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   1992| October-December  | Volume 17 | Issue 4  
    Online since July 17, 2009

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Risk Factor Analysis In Oral Cancers
A.R Bharti, A.R Kumar, S.L.S Jyothi, P Visweswaran, T.S Mary, S.S Asthana, R Sumana
October-December 1992, 17(4):136-139
A case-control study involving 54 cases and 108 matched controls was conducted to find out the association of risk factors like smoking, chewing paan and tobacco and the occurrence of cancers of the oral cavity. More than 80% of the cases were over 40 years of age, with a male: female ratio of 2:1, paan and tobacco chewing were significantly related to the oral cancers (Odds Ratio of 9.3 and 7.8 respectively). Smoking showed a statistically significant relationship with oral cancers among male patients. In addition, the study also established dose-response and time-response relationship these risk factors and oral cancer.
[ABSTRACT]   Full text not available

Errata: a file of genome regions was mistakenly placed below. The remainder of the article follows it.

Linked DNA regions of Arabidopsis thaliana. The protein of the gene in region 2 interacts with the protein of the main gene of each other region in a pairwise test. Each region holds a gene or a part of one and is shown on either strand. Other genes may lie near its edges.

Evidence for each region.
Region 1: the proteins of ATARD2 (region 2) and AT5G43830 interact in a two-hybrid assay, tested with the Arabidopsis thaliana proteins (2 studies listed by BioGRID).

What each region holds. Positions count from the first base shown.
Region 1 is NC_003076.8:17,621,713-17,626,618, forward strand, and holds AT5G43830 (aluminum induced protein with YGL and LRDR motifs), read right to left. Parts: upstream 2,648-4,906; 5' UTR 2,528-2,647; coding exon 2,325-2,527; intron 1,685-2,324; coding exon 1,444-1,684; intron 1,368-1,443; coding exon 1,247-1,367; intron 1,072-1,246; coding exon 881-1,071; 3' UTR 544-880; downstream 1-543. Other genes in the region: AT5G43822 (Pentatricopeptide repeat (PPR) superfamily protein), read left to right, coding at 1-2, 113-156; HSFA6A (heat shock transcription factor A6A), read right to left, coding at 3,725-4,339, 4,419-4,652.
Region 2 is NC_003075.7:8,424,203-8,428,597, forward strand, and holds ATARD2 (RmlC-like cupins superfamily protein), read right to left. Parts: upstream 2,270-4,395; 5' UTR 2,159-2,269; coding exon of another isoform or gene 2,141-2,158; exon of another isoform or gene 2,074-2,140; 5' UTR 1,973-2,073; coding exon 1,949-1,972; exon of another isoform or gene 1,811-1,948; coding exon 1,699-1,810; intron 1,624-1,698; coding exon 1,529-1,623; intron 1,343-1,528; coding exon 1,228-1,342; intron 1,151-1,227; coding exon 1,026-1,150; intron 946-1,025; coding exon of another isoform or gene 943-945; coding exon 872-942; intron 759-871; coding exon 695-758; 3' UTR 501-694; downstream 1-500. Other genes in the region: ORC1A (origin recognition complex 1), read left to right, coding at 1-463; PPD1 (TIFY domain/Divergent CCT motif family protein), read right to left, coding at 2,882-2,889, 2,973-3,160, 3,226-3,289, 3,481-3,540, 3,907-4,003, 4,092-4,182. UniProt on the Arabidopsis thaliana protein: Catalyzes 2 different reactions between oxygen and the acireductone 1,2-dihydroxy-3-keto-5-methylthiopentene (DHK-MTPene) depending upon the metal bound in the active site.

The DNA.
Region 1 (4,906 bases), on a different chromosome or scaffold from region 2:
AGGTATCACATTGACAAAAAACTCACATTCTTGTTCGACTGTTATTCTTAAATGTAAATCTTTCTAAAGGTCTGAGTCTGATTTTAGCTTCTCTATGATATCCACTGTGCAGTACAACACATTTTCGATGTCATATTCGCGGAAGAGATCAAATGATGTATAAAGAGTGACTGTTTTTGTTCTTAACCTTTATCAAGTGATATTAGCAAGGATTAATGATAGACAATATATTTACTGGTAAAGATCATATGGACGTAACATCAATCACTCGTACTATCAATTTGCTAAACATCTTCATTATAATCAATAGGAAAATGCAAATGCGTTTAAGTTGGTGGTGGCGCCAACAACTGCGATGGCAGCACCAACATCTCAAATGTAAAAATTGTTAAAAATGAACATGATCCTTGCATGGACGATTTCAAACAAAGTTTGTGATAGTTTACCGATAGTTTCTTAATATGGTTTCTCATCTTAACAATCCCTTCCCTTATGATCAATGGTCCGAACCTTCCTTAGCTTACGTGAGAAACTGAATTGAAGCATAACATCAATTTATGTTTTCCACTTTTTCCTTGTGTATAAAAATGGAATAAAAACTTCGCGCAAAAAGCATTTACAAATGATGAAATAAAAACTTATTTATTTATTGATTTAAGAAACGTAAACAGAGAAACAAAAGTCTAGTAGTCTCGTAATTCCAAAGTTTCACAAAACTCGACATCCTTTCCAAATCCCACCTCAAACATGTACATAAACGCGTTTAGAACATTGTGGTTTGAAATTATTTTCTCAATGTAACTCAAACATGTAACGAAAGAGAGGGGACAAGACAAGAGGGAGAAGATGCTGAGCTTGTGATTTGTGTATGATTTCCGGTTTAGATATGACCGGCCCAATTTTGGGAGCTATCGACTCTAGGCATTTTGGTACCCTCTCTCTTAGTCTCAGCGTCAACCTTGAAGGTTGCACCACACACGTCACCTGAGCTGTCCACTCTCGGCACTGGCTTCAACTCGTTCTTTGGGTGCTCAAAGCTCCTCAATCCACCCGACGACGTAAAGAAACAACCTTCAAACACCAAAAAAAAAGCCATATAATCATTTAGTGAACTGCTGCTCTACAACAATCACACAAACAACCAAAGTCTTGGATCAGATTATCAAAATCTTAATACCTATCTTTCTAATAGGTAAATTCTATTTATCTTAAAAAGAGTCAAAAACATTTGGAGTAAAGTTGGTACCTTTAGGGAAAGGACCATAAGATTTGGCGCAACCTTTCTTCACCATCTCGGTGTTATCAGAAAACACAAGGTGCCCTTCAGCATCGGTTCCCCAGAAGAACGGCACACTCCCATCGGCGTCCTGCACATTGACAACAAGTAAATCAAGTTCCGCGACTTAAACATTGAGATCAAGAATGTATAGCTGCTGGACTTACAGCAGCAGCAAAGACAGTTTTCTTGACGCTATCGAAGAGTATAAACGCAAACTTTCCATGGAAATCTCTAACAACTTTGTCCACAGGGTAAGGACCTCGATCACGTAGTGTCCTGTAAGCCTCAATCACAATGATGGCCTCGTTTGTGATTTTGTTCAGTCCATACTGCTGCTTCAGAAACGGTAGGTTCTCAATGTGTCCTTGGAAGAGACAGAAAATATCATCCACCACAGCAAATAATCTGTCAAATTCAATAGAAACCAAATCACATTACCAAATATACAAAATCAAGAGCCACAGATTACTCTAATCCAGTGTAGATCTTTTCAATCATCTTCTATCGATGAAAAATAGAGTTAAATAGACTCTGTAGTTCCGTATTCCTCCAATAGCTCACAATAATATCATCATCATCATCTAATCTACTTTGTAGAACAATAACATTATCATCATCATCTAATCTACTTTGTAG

789 72 -
AIDS : A Survey Of Knowledge, Attitudes And Beliefs Of Undergraduate Students Of Delhi University
S.K Benara, R.K Khelendra, B.N Chaudhury, J Bhattacharyya, U Chawla, S Bandopadhyay, K.K Dutta
October-December 1992, 17(4):155-159
The 513 undergraduate students (262 male and 251 female) surveyed from five colleges of Delhi University were aware of AIDS (Acquired immunodeficiency Syndrome). They knew from different sources that sexually promiscuous people, prostitutes, intravenous drug abusers, professional blood donors and recipients of HIV infected blood were at risk for AIDS. About half of the students (57.5%) knew that AIDS was incurable and ultimately led to death. A majority of them (60-72%), also knew that AIDS could be prevented by using condoms during sexual intercourse, disposable needles during injection and avoiding sex with multiple partners. On the other hand their knowledge on non-sexual transmission was inadequate. Most of them (58%) believed that one could get AIDS by airborne, oral and kinesthetic routes, some (41%) felt that AIDS patients should not be allowed to mix in society, and 24% had an attitude of severing contact with their best friends or divorcing their spouses. The most impotent viewpoint was that 49% of them wrongly believed that AIDS could be prevented by vaccination. The need for more information on AIDS was felt by all of them.
[ABSTRACT]   Full text not available   
  802 51 -
Rural Working Women And Child Development
S Lal, A.K Sood